Knightwood Oak

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The Knightwood Oak in early October 2007

The Knightwood Oak is a pedunculate oak and the largest, and perhaps most famous, oak tree in the New Forest in southern England. It is also known as the Queen of the Forest. It is over 500 years old and has a girth of 7.38 metres (24.2 ft).[1] The tree is still growing. It was pollarded when about 200 years old and thought to have been last pollarded about 150 years ago.[2]

The tree is located about 2.4 miles (3.9 km) WSW of Lyndhurst and just north of the A35 road at grid reference SU265065. There is a carpark nearby and a gravel path, suitable for wheelchairs, leads to and around the tree. An interpretative panel explains the tree's history. A fence encircles the tree to protect its roots from soil compaction due to foot traffic. The tree has been popular with visitors for a long time and at the height of its fame, in Victorian times, people would come from far and wide to see it. It is even reputed to have been visited by Henry VIII during a hunting expedition in the forest.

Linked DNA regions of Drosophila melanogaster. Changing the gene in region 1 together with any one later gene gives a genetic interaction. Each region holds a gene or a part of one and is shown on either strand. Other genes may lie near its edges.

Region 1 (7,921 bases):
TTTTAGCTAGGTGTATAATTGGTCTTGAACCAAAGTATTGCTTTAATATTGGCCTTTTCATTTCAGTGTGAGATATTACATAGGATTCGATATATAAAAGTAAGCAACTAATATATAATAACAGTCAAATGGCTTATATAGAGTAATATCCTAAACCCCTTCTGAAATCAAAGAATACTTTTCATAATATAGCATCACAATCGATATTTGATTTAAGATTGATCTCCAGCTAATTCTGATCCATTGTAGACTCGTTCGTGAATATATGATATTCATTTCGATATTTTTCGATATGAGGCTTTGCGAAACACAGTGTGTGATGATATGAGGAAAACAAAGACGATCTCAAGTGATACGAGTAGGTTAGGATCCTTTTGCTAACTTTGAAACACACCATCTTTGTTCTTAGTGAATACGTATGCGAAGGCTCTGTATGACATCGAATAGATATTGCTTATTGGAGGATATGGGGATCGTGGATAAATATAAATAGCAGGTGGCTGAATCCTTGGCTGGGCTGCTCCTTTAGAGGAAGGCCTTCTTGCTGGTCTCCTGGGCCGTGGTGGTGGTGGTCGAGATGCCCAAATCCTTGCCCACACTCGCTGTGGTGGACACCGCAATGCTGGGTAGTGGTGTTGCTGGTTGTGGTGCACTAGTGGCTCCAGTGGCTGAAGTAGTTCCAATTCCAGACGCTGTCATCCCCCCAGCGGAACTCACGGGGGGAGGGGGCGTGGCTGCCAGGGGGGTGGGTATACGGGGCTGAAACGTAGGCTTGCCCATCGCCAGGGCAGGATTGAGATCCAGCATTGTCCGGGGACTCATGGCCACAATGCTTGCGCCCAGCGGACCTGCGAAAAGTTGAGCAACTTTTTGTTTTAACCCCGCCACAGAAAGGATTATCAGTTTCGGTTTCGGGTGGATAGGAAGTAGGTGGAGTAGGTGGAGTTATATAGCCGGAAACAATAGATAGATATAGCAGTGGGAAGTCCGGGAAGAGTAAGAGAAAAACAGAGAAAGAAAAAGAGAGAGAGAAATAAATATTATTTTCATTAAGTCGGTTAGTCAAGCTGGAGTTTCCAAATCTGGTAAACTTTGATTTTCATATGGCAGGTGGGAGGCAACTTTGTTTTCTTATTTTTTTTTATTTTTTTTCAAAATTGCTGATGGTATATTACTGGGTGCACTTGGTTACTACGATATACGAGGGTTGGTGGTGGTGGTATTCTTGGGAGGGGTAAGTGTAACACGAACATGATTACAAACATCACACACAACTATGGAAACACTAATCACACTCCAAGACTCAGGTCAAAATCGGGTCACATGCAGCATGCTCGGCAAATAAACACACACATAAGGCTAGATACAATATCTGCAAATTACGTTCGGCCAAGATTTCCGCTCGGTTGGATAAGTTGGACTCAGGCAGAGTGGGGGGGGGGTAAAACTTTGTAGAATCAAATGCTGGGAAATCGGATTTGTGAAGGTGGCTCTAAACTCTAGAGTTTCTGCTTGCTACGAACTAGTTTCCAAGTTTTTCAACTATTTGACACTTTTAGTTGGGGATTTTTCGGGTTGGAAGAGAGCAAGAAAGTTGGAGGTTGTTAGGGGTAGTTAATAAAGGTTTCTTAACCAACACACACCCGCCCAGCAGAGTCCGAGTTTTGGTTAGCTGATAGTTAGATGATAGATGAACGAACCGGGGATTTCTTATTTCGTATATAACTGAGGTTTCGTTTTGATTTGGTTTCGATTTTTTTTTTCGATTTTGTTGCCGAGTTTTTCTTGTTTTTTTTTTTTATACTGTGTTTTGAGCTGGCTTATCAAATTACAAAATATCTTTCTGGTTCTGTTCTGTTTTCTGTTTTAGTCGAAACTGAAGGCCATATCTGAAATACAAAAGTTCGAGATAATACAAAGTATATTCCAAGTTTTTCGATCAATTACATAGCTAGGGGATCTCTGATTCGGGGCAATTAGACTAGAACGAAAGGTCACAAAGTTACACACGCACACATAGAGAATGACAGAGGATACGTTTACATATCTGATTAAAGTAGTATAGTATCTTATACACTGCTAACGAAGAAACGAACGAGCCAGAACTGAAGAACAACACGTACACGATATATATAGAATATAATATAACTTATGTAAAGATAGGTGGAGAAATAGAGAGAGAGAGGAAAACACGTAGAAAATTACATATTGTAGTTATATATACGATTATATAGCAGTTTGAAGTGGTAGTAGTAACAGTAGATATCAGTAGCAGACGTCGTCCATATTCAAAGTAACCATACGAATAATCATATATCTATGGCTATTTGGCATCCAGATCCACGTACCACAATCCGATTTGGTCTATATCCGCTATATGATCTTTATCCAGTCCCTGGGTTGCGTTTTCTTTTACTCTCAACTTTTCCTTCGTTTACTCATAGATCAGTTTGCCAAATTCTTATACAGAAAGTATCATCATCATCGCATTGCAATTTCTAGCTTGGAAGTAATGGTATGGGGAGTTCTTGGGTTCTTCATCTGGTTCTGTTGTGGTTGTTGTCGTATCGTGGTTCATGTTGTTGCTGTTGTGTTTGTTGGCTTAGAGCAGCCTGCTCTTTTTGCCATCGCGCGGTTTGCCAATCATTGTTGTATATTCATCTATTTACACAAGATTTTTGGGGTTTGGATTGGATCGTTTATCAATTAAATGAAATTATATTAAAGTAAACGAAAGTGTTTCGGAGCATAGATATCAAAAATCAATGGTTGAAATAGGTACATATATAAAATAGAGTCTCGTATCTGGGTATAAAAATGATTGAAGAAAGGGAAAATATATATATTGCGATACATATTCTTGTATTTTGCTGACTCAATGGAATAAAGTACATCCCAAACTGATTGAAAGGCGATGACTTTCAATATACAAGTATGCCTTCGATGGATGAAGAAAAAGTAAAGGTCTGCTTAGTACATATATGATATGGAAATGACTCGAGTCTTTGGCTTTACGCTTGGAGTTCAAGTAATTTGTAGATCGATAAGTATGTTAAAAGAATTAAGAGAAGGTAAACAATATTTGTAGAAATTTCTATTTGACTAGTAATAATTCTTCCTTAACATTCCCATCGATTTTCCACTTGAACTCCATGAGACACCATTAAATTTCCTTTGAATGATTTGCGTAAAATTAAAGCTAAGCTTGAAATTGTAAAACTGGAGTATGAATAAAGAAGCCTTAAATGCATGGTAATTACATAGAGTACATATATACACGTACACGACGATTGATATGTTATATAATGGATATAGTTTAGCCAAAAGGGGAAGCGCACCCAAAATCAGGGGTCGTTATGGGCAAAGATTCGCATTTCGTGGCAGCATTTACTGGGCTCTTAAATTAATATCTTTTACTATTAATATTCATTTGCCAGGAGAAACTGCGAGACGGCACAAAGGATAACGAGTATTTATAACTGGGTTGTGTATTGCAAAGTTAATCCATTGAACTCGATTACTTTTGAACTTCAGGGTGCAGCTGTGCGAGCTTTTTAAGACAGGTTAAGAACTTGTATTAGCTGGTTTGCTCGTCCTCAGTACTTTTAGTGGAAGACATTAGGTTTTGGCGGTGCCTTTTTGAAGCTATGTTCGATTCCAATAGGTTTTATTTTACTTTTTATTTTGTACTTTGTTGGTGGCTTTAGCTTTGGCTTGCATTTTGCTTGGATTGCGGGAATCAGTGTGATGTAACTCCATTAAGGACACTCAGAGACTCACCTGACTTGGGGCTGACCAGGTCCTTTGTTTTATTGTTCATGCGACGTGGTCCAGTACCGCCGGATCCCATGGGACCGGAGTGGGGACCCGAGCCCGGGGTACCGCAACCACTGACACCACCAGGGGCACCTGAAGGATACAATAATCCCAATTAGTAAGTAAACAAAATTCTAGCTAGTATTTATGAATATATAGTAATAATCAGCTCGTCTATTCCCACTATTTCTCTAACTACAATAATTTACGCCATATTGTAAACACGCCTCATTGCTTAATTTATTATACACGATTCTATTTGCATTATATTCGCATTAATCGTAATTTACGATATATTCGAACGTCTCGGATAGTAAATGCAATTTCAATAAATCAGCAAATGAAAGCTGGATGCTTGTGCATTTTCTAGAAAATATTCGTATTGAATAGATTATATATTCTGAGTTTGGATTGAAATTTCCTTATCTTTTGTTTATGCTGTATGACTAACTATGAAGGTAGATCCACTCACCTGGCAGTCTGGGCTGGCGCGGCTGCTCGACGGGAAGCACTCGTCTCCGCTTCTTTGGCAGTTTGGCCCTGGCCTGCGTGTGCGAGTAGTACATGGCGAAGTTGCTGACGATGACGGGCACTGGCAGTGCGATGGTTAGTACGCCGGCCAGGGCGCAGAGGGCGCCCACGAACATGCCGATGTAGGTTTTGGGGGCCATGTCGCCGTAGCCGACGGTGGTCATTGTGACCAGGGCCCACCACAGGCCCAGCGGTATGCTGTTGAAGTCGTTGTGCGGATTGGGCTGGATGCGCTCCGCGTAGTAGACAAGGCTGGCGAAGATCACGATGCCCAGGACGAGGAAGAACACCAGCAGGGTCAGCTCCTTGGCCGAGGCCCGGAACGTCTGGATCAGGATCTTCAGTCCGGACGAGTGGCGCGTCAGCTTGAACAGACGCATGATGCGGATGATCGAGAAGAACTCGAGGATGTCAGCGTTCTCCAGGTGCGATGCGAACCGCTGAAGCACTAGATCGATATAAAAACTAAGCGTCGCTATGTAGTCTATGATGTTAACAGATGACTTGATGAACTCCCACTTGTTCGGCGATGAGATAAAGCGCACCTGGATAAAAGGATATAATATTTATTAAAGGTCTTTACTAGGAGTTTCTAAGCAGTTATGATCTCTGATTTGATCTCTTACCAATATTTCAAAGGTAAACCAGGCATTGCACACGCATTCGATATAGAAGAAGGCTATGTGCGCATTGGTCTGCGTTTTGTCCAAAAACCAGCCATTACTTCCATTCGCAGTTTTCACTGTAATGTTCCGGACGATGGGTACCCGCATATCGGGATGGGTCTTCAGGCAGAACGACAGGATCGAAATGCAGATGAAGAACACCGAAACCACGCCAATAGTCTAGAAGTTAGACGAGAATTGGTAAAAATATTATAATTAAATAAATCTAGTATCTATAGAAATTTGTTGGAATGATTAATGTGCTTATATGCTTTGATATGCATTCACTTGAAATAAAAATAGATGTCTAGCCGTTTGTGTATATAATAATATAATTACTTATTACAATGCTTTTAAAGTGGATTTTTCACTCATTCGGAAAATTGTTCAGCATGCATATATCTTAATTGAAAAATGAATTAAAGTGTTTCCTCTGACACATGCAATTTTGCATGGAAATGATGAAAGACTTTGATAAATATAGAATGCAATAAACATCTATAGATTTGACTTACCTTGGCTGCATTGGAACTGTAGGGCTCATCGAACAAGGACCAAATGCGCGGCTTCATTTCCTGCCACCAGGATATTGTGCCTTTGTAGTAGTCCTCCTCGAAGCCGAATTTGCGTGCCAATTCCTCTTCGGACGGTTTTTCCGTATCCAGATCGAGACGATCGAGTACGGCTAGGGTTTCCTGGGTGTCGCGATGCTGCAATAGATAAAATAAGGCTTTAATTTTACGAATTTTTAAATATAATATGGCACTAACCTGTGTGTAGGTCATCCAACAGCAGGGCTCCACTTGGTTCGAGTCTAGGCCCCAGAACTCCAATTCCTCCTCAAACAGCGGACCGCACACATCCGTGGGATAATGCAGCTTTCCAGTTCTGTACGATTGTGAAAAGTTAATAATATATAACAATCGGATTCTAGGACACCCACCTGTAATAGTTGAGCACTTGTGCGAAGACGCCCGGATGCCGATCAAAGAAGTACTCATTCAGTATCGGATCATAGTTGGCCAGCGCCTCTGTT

In February 2006 the Forestry Commission harvested twigs from the tree to produce new ‘Knightwood’ oaks with identical genes. Some will be planted near the original tree, while others will go to New Park, near Brockenhurst.[3]

References[edit]

  1. ^ "Ancient Tree Hunt". Woodland Trust. Retrieved 2007-10-31. 
  2. ^ "Ancient Tree Forum". Woodland Trust. Retrieved 2007-10-31. 
  3. ^ "Forestry Commission - News". Retrieved 2007-10-31. 

Coordinates: 50°51′26″N 1°37′22″W / 50.85722°N 1.62278°W / 50.85722; -1.62278